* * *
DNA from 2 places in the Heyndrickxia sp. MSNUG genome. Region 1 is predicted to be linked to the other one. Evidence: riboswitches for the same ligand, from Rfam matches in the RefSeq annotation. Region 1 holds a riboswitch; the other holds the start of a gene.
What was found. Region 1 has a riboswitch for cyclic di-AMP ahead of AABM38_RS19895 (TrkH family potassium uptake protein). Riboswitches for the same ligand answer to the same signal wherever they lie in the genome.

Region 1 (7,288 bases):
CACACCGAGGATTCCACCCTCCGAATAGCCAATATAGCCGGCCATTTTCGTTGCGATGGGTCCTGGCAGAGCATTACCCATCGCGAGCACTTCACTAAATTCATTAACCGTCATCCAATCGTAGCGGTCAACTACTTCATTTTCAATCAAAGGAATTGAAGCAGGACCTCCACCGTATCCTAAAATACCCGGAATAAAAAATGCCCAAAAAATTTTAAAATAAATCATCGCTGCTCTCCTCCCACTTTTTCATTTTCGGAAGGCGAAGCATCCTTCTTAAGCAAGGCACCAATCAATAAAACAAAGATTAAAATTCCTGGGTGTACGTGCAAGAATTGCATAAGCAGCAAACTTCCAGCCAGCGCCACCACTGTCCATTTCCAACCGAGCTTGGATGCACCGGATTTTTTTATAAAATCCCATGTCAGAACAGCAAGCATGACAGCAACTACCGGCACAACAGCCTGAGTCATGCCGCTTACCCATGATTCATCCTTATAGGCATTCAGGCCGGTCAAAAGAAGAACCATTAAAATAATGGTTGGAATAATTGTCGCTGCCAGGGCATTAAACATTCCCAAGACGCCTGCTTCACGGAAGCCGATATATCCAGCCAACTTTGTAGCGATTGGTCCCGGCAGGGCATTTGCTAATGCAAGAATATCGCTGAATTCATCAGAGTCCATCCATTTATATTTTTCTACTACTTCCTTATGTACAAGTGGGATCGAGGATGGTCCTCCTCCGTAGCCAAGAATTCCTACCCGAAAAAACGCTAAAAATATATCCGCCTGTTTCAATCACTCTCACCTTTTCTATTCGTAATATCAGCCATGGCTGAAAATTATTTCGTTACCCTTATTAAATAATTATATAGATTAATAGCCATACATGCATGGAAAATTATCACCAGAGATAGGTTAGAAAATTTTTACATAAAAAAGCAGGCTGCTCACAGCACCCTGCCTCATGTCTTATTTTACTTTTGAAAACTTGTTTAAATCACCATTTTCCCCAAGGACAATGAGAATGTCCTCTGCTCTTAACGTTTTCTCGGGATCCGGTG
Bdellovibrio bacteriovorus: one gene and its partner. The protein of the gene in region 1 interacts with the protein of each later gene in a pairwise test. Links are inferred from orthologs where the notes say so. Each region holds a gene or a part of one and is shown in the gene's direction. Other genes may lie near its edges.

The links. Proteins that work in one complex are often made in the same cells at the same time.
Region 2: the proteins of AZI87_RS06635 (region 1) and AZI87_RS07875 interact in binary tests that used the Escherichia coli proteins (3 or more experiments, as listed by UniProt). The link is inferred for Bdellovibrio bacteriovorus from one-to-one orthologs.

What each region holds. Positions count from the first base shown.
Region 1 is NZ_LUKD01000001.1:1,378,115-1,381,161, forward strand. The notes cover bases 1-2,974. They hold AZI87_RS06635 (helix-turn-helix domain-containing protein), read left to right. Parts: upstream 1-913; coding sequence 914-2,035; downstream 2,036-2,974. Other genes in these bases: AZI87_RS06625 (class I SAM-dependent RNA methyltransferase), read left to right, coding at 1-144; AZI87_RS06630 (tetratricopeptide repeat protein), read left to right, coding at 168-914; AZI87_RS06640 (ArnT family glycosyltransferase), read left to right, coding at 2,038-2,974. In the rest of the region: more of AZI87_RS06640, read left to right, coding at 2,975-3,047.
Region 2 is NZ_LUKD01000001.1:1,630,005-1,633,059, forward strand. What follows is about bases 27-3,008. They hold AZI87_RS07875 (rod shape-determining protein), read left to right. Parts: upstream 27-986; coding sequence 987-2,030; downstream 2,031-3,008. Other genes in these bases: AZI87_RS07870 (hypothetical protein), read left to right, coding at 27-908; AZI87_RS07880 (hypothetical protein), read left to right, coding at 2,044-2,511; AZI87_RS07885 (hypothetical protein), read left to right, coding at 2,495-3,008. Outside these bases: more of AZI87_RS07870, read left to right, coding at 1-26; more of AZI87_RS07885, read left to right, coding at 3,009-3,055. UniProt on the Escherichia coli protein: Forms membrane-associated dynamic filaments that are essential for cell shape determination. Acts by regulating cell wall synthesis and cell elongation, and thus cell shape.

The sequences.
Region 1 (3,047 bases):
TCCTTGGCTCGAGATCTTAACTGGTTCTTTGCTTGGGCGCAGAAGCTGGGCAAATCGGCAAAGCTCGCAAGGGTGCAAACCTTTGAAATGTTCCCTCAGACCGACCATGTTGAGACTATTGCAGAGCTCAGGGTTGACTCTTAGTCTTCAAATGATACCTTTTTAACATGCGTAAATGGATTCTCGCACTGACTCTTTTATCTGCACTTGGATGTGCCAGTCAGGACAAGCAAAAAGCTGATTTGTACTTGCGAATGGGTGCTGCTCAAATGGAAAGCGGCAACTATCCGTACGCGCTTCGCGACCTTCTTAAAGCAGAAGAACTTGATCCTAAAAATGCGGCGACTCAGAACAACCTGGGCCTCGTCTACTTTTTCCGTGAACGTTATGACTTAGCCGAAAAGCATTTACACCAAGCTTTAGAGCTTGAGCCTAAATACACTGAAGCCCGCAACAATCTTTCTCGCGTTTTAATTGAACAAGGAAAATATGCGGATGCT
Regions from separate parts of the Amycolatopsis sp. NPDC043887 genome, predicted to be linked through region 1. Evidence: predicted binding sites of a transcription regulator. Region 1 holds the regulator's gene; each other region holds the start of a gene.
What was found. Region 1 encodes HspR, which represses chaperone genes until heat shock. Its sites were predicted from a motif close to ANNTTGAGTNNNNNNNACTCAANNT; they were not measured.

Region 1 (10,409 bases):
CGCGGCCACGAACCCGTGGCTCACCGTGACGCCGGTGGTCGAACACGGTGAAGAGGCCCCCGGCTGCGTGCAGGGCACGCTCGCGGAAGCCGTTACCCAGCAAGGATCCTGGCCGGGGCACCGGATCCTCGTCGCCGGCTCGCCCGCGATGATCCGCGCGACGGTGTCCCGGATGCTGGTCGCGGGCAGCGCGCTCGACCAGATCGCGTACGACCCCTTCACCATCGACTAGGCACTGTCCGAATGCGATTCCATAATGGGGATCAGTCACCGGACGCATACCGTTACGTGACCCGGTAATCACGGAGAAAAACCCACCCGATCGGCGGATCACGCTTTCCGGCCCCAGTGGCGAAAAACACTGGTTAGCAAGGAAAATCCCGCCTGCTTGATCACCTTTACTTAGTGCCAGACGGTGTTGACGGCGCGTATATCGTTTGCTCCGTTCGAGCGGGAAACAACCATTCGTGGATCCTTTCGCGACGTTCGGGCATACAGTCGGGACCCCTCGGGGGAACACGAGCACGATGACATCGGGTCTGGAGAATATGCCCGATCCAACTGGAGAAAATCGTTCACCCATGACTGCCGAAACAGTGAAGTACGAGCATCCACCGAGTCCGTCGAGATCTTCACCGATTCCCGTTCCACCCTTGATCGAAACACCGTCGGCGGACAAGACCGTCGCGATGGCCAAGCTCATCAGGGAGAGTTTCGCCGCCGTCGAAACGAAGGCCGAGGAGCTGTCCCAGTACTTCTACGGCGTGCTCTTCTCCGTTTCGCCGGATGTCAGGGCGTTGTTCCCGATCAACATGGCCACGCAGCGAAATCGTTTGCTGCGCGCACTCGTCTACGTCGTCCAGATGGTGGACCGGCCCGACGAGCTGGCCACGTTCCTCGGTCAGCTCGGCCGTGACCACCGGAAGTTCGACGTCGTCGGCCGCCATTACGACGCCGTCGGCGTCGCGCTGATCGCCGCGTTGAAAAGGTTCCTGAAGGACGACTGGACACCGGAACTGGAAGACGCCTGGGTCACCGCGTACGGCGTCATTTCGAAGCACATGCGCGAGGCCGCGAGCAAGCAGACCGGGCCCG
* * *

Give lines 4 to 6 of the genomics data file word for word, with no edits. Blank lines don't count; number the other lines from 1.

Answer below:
CACACCGAGGATTCCACCCTCCGAATAGCCAATATAGCCGGCCATTTTCGTTGCGATGGGTCCTGGCAGAGCATTACCCATCGCGAGCACTTCACTAAATTCATTAACCGTCATCCAATCGTAGCGGTCAACTACTTCATTTTCAATCAAAGGAATTGAAGCAGGACCTCCACCGTATCCTAAAATACCCGGAATAAAAAATGCCCAAAAAATTTTAAAATAAATCATCGCTGCTCTCCTCCCACTTTTTCATTTTCGGAAGGCGAAGCATCCTTCTTAAGCAAGGCACCAATCAATAAAACAAAGATTAAAATTCCTGGGTGTACGTGCAAGAATTGCATAAGCAGCAAACTTCCAGCCAGCGCCACCACTGTCCATTTCCAACCGAGCTTGGATGCACCGGATTTTTTTATAAAATCCCATGTCAGAACAGCAAGCATGACAGCAACTACCGGCACAACAGCCTGAGTCATGCCGCTTACCCATGATTCATCCTTATAGGCATTCAGGCCGGTCAAAAGAAGAACCATTAAAATAATGGTTGGAATAATTGTCGCTGCCAGGGCATTAAACATTCCCAAGACGCCTGCTTCACGGAAGCCGATATATCCAGCCAACTTTGTAGCGATTGGTCCCGGCAGGGCATTTGCTAATGCAAGAATATCGCTGAATTCATCAGAGTCCATCCATTTATATTTTTCTACTACTTCCTTATGTACAAGTGGGATCGAGGATGGTCCTCCTCCGTAGCCAAGAATTCCTACCCGAAAAAACGCTAAAAATATATCCGCCTGTTTCAATCACTCTCACCTTTTCTATTCGTAATATCAGCCATGGCTGAAAATTATTTCGTTACCCTTATTAAATAATTATATAGATTAATAGCCATACATGCATGGAAAATTATCACCAGAGATAGGTTAGAAAATTTTTACATAAAAAAGCAGGCTGCTCACAGCACCCTGCCTCATGTCTTATTTTACTTTTGAAAACTTGTTTAAATCACCATTTTCCCCAAGGACAATGAGAATGTCCTCTGCTCTTAACGTTTTCTCGGGATCCGGTG
Bdellovibrio bacteriovorus: one gene and its partner. The protein of the gene in region 1 interacts with the protein of each later gene in a pairwise test. Links are inferred from orthologs where the notes say so. Each region holds a gene or a part of one and is shown in the gene's direction. Other genes may lie near its edges.

The links. Proteins that work in one complex are often made in the same cells at the same time.